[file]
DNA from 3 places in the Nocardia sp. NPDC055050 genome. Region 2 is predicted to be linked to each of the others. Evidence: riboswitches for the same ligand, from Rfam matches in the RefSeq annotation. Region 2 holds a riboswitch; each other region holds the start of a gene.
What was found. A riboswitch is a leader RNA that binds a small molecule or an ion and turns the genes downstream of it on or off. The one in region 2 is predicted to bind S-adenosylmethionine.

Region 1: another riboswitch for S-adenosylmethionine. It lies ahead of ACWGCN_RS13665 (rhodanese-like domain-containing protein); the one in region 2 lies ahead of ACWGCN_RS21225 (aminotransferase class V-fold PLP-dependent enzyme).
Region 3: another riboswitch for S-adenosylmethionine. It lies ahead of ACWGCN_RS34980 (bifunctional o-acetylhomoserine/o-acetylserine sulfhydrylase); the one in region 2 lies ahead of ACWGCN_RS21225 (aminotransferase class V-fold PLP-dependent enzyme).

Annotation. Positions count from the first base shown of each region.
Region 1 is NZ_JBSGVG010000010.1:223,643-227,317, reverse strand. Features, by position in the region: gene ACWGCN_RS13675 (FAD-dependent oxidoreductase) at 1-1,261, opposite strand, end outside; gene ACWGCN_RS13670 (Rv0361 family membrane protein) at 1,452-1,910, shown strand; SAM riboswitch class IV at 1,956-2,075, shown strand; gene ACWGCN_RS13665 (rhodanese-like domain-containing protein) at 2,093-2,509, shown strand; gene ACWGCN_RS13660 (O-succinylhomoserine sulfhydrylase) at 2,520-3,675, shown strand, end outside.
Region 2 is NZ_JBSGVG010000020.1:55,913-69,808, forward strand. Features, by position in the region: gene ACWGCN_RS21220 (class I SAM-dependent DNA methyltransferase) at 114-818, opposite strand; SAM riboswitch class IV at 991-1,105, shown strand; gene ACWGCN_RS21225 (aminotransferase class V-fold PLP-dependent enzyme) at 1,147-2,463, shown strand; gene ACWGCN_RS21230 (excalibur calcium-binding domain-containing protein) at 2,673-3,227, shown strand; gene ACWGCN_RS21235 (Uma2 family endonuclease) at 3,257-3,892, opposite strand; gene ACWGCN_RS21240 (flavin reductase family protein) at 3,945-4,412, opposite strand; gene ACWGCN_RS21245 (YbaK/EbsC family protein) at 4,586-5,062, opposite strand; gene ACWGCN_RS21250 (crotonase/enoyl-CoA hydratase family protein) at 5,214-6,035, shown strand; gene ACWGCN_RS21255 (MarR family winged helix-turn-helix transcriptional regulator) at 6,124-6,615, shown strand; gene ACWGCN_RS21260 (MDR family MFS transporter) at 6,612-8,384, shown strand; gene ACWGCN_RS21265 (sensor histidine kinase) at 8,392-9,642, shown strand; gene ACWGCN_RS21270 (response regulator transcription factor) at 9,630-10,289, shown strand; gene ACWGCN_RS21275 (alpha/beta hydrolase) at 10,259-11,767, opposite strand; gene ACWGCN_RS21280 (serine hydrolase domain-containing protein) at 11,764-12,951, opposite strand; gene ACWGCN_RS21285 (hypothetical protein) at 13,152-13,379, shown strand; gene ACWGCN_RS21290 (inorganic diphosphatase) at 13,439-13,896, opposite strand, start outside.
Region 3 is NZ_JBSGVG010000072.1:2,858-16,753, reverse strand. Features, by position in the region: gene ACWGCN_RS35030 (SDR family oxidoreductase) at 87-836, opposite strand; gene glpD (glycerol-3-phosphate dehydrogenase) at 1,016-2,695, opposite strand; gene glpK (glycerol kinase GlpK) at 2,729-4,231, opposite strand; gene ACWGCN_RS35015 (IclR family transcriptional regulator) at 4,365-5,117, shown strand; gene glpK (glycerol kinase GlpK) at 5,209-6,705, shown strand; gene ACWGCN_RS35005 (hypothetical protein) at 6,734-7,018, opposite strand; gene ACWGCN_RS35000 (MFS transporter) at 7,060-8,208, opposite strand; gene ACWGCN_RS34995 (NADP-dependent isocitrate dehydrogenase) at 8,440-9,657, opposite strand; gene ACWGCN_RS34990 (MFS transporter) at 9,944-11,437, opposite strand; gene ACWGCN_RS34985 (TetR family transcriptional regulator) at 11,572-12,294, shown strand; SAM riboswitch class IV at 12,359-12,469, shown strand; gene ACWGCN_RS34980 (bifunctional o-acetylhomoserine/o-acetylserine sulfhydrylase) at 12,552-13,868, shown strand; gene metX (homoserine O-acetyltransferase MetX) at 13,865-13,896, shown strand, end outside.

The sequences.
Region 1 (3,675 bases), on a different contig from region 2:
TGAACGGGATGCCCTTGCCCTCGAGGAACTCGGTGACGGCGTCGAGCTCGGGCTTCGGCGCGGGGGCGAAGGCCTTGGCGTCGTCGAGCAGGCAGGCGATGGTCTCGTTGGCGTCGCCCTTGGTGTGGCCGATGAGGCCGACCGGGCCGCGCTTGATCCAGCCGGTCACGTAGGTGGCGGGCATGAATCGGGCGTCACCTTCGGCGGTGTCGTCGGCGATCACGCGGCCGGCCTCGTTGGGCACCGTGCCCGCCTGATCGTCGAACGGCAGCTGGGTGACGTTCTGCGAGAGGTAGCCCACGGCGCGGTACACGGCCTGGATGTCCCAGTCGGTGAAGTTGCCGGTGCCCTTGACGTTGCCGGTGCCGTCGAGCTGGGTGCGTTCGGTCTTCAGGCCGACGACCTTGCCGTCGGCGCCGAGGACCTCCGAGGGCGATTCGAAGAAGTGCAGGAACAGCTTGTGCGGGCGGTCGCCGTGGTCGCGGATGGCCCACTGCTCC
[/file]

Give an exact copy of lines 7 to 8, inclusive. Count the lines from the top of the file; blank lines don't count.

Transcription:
Region 2 is NZ_JBSGVG010000020.1:55,913-69,808, forward strand. Features, by position in the region: gene ACWGCN_RS21220 (class I SAM-dependent DNA methyltransferase) at 114-818, opposite strand; SAM riboswitch class IV at 991-1,105, shown strand; gene ACWGCN_RS21225 (aminotransferase class V-fold PLP-dependent enzyme) at 1,147-2,463, shown strand; gene ACWGCN_RS21230 (excalibur calcium-binding domain-containing protein) at 2,673-3,227, shown strand; gene ACWGCN_RS21235 (Uma2 family endonuclease) at 3,257-3,892, opposite strand; gene ACWGCN_RS21240 (flavin reductase family protein) at 3,945-4,412, opposite strand; gene ACWGCN_RS21245 (YbaK/EbsC family protein) at 4,586-5,062, opposite strand; gene ACWGCN_RS21250 (crotonase/enoyl-CoA hydratase family protein) at 5,214-6,035, shown strand; gene ACWGCN_RS21255 (MarR family winged helix-turn-helix transcriptional regulator) at 6,124-6,615, shown strand; gene ACWGCN_RS21260 (MDR family MFS transporter) at 6,612-8,384, shown strand; gene ACWGCN_RS21265 (sensor histidine kinase) at 8,392-9,642, shown strand; gene ACWGCN_RS21270 (response regulator transcription factor) at 9,630-10,289, shown strand; gene ACWGCN_RS21275 (alpha/beta hydrolase) at 10,259-11,767, opposite strand; gene ACWGCN_RS21280 (serine hydrolase domain-containing protein) at 11,764-12,951, opposite strand; gene ACWGCN_RS21285 (hypothetical protein) at 13,152-13,379, shown strand; gene ACWGCN_RS21290 (inorganic diphosphatase) at 13,439-13,896, opposite strand, start outside.
Region 3 is NZ_JBSGVG010000072.1:2,858-16,753, reverse strand. Features, by position in the region: gene ACWGCN_RS35030 (SDR family oxidoreductase) at 87-836, opposite strand; gene glpD (glycerol-3-phosphate dehydrogenase) at 1,016-2,695, opposite strand; gene glpK (glycerol kinase GlpK) at 2,729-4,231, opposite strand; gene ACWGCN_RS35015 (IclR family transcriptional regulator) at 4,365-5,117, shown strand; gene glpK (glycerol kinase GlpK) at 5,209-6,705, shown strand; gene ACWGCN_RS35005 (hypothetical protein) at 6,734-7,018, opposite strand; gene ACWGCN_RS35000 (MFS transporter) at 7,060-8,208, opposite strand; gene ACWGCN_RS34995 (NADP-dependent isocitrate dehydrogenase) at 8,440-9,657, opposite strand; gene ACWGCN_RS34990 (MFS transporter) at 9,944-11,437, opposite strand; gene ACWGCN_RS34985 (TetR family transcriptional regulator) at 11,572-12,294, shown strand; SAM riboswitch class IV at 12,359-12,469, shown strand; gene ACWGCN_RS34980 (bifunctional o-acetylhomoserine/o-acetylserine sulfhydrylase) at 12,552-13,868, shown strand; gene metX (homoserine O-acetyltransferase MetX) at 13,865-13,896, shown strand, end outside.